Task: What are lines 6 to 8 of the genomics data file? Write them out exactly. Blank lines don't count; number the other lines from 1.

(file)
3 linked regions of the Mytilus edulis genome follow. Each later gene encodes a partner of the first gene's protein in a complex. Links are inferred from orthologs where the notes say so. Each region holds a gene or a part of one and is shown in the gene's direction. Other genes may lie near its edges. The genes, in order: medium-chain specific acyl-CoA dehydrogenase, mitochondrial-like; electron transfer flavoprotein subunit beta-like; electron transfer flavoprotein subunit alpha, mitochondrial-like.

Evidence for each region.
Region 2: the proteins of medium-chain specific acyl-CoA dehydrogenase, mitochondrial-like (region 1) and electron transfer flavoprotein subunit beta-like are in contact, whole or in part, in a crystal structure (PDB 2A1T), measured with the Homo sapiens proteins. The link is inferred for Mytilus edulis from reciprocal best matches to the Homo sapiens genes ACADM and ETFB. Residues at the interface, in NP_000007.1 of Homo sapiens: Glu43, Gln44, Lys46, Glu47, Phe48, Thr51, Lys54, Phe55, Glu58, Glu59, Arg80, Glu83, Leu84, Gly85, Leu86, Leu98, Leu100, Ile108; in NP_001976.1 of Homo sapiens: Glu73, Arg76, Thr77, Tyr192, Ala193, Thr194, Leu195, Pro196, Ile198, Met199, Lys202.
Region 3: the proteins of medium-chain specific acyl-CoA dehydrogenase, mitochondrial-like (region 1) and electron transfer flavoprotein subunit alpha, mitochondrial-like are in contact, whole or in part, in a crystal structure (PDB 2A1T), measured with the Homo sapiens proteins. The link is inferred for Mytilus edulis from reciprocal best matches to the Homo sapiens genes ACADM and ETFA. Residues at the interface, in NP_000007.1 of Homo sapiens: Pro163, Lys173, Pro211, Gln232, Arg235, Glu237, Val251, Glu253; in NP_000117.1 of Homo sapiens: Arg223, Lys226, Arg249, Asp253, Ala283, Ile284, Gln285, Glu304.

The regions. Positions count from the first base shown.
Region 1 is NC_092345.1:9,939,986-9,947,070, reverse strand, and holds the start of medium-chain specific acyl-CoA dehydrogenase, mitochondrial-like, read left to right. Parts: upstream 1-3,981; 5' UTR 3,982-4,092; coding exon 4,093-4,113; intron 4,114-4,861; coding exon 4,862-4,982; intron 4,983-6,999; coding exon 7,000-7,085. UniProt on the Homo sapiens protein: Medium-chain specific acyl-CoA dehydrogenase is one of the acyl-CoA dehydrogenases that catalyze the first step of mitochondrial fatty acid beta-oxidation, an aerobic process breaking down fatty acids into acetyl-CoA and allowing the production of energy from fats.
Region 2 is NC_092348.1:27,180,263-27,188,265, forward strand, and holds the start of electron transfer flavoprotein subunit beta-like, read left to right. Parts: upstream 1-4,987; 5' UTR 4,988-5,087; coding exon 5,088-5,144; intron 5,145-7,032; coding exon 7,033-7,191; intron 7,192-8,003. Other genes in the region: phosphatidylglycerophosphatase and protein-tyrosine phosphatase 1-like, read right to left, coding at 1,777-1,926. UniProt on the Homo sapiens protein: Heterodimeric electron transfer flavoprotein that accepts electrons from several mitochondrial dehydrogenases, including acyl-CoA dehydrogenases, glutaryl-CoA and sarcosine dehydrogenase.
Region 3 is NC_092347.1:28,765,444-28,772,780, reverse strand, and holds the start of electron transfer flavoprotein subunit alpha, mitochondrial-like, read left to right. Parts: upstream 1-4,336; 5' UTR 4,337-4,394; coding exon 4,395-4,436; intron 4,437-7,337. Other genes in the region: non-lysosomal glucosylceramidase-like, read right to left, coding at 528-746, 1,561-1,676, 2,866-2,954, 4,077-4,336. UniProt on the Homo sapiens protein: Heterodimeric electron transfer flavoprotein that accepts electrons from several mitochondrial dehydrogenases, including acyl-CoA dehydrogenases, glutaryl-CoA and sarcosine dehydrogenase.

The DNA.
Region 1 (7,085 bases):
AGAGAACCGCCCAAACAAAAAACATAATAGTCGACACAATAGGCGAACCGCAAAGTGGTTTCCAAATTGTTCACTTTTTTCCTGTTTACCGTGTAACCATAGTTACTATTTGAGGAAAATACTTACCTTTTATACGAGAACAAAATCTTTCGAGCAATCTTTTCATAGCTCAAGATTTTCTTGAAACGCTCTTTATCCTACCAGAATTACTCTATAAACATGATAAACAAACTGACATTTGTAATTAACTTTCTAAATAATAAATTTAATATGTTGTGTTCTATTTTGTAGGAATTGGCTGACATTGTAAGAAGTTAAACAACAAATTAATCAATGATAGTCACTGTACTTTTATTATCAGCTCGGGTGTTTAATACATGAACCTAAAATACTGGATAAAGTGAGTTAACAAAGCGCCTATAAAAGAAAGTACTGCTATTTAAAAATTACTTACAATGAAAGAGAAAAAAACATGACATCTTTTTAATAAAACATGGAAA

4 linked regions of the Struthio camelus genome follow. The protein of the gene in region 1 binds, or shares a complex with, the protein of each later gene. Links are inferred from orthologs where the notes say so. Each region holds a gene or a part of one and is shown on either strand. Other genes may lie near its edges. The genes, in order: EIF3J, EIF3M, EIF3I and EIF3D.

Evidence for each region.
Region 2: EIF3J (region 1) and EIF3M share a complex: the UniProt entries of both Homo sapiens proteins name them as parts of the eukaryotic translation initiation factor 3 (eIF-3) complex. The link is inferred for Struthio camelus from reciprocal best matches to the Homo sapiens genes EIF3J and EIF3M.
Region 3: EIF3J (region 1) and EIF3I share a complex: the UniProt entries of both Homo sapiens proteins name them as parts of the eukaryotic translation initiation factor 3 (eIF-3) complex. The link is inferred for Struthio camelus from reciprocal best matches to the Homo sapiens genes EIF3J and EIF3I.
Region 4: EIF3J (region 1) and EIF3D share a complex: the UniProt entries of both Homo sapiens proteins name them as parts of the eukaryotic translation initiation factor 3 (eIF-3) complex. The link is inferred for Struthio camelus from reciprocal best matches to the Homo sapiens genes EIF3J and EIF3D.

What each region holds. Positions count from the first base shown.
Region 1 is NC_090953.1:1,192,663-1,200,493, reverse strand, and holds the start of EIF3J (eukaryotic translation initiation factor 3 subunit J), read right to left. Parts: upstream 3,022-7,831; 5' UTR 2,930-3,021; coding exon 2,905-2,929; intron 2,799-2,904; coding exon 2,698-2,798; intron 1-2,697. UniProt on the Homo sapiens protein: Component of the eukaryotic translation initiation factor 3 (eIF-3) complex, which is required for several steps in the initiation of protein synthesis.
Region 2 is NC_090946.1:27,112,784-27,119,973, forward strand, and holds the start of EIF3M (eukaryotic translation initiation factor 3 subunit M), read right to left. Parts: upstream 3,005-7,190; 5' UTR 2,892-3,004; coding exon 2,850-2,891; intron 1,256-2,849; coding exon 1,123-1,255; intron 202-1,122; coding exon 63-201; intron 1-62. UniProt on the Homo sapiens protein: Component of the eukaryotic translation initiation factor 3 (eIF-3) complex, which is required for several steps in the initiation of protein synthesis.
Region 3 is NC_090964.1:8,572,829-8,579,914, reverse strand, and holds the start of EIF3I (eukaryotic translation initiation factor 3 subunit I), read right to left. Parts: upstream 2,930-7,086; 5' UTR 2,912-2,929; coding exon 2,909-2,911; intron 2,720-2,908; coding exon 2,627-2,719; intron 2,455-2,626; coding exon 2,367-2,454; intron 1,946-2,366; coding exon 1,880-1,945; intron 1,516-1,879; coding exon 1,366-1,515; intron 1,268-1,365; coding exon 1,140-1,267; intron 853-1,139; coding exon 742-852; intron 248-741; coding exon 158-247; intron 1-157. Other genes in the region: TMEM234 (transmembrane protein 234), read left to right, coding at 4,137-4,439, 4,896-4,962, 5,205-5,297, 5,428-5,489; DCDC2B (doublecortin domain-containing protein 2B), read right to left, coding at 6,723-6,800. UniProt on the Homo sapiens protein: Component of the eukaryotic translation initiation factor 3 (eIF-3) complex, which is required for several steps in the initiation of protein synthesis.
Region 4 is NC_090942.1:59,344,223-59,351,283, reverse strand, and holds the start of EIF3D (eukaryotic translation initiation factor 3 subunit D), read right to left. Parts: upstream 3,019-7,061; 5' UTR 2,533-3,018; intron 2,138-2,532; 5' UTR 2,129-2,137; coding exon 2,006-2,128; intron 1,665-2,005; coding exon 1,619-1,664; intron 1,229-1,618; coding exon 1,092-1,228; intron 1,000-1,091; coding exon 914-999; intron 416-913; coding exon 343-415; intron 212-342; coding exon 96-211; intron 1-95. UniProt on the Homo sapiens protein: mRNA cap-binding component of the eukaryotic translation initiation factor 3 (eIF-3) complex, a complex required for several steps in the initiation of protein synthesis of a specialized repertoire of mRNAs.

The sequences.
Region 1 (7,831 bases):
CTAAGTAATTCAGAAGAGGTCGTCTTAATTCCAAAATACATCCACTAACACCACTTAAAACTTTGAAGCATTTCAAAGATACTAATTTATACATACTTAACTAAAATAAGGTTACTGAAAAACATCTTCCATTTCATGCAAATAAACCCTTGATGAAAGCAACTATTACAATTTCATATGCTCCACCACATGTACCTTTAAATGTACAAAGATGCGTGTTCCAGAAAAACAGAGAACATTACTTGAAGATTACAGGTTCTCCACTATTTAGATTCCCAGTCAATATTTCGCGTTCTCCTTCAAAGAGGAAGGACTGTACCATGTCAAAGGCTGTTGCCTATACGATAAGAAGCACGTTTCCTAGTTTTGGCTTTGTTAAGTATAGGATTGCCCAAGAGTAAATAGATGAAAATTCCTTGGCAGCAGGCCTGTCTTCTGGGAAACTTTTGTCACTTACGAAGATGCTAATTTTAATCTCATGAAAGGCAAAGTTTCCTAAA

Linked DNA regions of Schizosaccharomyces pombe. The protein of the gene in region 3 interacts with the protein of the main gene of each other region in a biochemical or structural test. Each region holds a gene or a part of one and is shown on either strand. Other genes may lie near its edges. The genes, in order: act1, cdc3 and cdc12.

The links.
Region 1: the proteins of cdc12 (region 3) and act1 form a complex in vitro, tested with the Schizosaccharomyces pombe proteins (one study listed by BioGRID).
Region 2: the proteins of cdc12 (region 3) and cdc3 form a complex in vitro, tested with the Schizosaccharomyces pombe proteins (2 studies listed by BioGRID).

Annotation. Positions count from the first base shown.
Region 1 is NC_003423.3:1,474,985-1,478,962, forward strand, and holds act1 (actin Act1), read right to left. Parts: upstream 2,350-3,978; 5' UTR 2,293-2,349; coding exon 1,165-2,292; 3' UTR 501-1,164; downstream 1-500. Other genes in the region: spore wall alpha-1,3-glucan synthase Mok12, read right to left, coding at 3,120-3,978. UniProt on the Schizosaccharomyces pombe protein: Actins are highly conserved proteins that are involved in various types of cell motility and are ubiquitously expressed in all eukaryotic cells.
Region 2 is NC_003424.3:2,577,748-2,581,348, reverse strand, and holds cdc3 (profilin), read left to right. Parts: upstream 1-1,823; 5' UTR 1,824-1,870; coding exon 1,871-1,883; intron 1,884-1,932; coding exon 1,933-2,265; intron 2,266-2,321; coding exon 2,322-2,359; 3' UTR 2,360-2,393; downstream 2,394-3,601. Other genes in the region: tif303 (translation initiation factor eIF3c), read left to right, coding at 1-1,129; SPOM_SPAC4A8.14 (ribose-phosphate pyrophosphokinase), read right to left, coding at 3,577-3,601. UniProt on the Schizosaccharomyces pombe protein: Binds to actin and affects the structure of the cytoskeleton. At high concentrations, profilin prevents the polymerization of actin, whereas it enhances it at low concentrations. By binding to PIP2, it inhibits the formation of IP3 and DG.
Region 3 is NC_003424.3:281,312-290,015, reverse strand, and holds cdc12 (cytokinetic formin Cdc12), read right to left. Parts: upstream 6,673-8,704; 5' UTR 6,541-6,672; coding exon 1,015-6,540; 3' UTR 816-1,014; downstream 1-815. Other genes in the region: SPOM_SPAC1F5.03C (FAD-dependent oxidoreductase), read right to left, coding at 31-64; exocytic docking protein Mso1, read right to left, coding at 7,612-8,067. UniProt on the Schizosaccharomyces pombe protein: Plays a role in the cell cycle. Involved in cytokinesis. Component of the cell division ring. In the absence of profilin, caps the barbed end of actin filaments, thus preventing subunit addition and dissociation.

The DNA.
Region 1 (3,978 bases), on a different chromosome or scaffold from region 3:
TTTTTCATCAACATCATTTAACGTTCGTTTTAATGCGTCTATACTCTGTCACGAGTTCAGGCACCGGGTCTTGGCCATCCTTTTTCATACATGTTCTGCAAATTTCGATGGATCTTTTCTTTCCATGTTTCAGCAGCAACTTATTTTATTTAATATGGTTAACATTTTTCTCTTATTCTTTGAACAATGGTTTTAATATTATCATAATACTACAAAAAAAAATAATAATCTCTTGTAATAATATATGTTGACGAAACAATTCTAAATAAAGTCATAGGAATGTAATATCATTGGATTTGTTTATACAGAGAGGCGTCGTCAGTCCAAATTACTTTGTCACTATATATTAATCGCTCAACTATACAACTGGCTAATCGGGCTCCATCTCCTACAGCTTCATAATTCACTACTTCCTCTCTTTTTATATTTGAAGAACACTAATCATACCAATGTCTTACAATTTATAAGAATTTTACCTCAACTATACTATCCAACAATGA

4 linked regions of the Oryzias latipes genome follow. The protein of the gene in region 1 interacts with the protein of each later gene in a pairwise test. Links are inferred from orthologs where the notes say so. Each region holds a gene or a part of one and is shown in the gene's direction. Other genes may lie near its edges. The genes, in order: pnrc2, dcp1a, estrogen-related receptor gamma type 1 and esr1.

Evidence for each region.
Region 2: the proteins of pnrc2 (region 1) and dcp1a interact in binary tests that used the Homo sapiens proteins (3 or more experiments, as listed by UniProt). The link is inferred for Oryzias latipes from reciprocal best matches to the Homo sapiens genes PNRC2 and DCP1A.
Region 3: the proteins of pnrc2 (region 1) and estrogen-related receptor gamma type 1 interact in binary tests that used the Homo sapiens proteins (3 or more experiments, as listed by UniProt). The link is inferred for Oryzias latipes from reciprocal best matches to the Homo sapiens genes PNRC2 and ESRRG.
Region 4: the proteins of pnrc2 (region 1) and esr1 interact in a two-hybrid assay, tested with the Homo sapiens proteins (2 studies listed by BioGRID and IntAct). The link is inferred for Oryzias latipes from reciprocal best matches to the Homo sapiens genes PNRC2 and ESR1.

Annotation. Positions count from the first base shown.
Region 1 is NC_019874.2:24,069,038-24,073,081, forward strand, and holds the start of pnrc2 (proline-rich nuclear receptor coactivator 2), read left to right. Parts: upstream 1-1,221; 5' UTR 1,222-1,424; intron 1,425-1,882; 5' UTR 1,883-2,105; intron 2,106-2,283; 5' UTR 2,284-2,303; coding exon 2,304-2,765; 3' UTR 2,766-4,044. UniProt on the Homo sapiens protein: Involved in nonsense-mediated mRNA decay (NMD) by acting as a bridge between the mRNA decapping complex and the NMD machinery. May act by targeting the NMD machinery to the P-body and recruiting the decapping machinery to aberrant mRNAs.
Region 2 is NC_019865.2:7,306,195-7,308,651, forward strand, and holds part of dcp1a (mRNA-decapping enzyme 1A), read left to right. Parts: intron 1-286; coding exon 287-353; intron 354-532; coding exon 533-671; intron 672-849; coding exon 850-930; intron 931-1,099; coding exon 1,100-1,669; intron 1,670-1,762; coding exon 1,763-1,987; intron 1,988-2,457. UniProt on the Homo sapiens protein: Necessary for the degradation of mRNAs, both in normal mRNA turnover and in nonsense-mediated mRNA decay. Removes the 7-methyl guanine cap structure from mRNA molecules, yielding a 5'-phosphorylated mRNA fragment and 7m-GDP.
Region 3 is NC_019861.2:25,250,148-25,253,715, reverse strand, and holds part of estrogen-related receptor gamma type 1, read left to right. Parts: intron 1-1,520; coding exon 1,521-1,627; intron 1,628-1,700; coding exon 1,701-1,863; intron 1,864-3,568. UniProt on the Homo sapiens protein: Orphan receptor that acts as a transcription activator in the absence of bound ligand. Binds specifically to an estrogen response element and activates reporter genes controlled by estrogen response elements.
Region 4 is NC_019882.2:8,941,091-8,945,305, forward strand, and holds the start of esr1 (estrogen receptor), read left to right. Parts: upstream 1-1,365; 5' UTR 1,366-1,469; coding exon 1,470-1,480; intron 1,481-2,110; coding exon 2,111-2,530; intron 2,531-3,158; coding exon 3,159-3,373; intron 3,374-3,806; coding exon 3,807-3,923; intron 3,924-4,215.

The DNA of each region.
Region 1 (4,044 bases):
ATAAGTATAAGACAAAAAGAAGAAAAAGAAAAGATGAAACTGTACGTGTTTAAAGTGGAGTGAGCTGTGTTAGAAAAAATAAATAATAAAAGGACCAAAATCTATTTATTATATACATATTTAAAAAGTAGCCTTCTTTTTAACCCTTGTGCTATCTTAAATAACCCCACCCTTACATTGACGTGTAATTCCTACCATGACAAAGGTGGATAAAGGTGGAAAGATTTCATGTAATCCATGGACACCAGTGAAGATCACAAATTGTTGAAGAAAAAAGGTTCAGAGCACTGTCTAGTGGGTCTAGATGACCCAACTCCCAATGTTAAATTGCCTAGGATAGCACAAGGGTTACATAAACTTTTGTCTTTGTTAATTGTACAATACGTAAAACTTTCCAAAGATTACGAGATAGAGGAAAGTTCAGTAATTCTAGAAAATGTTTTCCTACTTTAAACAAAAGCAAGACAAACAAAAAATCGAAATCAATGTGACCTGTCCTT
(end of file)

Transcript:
Region 1 is NC_092345.1:9,939,986-9,947,070, reverse strand, and holds the start of medium-chain specific acyl-CoA dehydrogenase, mitochondrial-like, read left to right. Parts: upstream 1-3,981; 5' UTR 3,982-4,092; coding exon 4,093-4,113; intron 4,114-4,861; coding exon 4,862-4,982; intron 4,983-6,999; coding exon 7,000-7,085. UniProt on the Homo sapiens protein: Medium-chain specific acyl-CoA dehydrogenase is one of the acyl-CoA dehydrogenases that catalyze the first step of mitochondrial fatty acid beta-oxidation, an aerobic process breaking down fatty acids into acetyl-CoA and allowing the production of energy from fats.
Region 2 is NC_092348.1:27,180,263-27,188,265, forward strand, and holds the start of electron transfer flavoprotein subunit beta-like, read left to right. Parts: upstream 1-4,987; 5' UTR 4,988-5,087; coding exon 5,088-5,144; intron 5,145-7,032; coding exon 7,033-7,191; intron 7,192-8,003. Other genes in the region: phosphatidylglycerophosphatase and protein-tyrosine phosphatase 1-like, read right to left, coding at 1,777-1,926. UniProt on the Homo sapiens protein: Heterodimeric electron transfer flavoprotein that accepts electrons from several mitochondrial dehydrogenases, including acyl-CoA dehydrogenases, glutaryl-CoA and sarcosine dehydrogenase.
Region 3 is NC_092347.1:28,765,444-28,772,780, reverse strand, and holds the start of electron transfer flavoprotein subunit alpha, mitochondrial-like, read left to right. Parts: upstream 1-4,336; 5' UTR 4,337-4,394; coding exon 4,395-4,436; intron 4,437-7,337. Other genes in the region: non-lysosomal glucosylceramidase-like, read right to left, coding at 528-746, 1,561-1,676, 2,866-2,954, 4,077-4,336. UniProt on the Homo sapiens protein: Heterodimeric electron transfer flavoprotein that accepts electrons from several mitochondrial dehydrogenases, including acyl-CoA dehydrogenases, glutaryl-CoA and sarcosine dehydrogenase.